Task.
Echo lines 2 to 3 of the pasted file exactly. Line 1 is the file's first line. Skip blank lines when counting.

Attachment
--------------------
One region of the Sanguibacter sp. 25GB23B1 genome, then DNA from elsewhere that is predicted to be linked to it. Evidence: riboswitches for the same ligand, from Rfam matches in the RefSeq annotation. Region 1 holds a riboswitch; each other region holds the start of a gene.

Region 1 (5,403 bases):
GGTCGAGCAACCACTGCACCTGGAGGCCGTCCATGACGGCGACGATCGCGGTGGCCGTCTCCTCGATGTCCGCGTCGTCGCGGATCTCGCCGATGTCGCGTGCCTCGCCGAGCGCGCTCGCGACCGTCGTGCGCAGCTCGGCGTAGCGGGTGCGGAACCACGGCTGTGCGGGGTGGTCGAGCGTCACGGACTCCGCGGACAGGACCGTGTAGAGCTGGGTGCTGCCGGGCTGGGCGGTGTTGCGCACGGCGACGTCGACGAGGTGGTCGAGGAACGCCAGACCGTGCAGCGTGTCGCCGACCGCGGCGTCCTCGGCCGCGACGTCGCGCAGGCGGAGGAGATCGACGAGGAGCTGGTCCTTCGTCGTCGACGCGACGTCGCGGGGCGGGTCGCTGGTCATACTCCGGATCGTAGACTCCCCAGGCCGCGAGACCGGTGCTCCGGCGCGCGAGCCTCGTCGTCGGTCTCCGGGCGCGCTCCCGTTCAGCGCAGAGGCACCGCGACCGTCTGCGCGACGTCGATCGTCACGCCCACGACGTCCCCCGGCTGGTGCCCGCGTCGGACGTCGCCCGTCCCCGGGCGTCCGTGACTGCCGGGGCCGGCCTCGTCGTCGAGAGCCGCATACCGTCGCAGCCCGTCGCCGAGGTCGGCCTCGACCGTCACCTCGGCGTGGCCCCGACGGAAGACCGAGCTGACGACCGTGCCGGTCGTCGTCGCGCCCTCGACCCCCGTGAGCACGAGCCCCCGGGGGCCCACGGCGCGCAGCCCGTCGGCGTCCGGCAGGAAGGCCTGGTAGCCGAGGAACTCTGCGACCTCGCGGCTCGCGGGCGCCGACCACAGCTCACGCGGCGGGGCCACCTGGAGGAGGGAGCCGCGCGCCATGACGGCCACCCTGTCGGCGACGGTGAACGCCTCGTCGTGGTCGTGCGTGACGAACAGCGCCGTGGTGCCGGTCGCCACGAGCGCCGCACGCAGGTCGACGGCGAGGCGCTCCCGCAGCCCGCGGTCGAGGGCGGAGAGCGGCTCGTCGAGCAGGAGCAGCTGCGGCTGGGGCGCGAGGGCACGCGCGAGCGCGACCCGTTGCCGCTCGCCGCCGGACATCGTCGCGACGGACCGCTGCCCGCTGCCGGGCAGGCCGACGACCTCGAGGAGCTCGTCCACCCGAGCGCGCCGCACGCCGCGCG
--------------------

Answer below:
Region 1 (5,403 bases):
GGTCGAGCAACCACTGCACCTGGAGGCCGTCCATGACGGCGACGATCGCGGTGGCCGTCTCCTCGATGTCCGCGTCGTCGCGGATCTCGCCGATGTCGCGTGCCTCGCCGAGCGCGCTCGCGACCGTCGTGCGCAGCTCGGCGTAGCGGGTGCGGAACCACGGCTGTGCGGGGTGGTCGAGCGTCACGGACTCCGCGGACAGGACCGTGTAGAGCTGGGTGCTGCCGGGCTGGGCGGTGTTGCGCACGGCGACGTCGACGAGGTGGTCGAGGAACGCCAGACCGTGCAGCGTGTCGCCGACCGCGGCGTCCTCGGCCGCGACGTCGCGCAGGCGGAGGAGATCGACGAGGAGCTGGTCCTTCGTCGTCGACGCGACGTCGCGGGGCGGGTCGCTGGTCATACTCCGGATCGTAGACTCCCCAGGCCGCGAGACCGGTGCTCCGGCGCGCGAGCCTCGTCGTCGGTCTCCGGGCGCGCTCCCGTTCAGCGCAGAGGCACCGCGACCGTCTGCGCGACGTCGATCGTCACGCCCACGACGTCCCCCGGCTGGTGCCCGCGTCGGACGTCGCCCGTCCCCGGGCGTCCGTGACTGCCGGGGCCGGCCTCGTCGTCGAGAGCCGCATACCGTCGCAGCCCGTCGCCGAGGTCGGCCTCGACCGTCACCTCGGCGTGGCCCCGACGGAAGACCGAGCTGACGACCGTGCCGGTCGTCGTCGCGCCCTCGACCCCCGTGAGCACGAGCCCCCGGGGGCCCACGGCGCGCAGCCCGTCGGCGTCCGGCAGGAAGGCCTGGTAGCCGAGGAACTCTGCGACCTCGCGGCTCGCGGGCGCCGACCACAGCTCACGCGGCGGGGCCACCTGGAGGAGGGAGCCGCGCGCCATGACGGCCACCCTGTCGGCGACGGTGAACGCCTCGTCGTGGTCGTGCGTGACGAACAGCGCCGTGGTGCCGGTCGCCACGAGCGCCGCACGCAGGTCGACGGCGAGGCGCTCCCGCAGCCCGCGGTCGAGGGCGGAGAGCGGCTCGTCGAGCAGGAGCAGCTGCGGCTGGGGCGCGAGGGCACGCGCGAGCGCGACCCGTTGCCGCTCGCCGCCGGACATCGTCGCGACGGACCGCTGCCCGCTGCCGGGCAGGCCGACGACCTCGAGGAGCTCGTCCACCCGAGCGCGCCGCACGCCGCGCG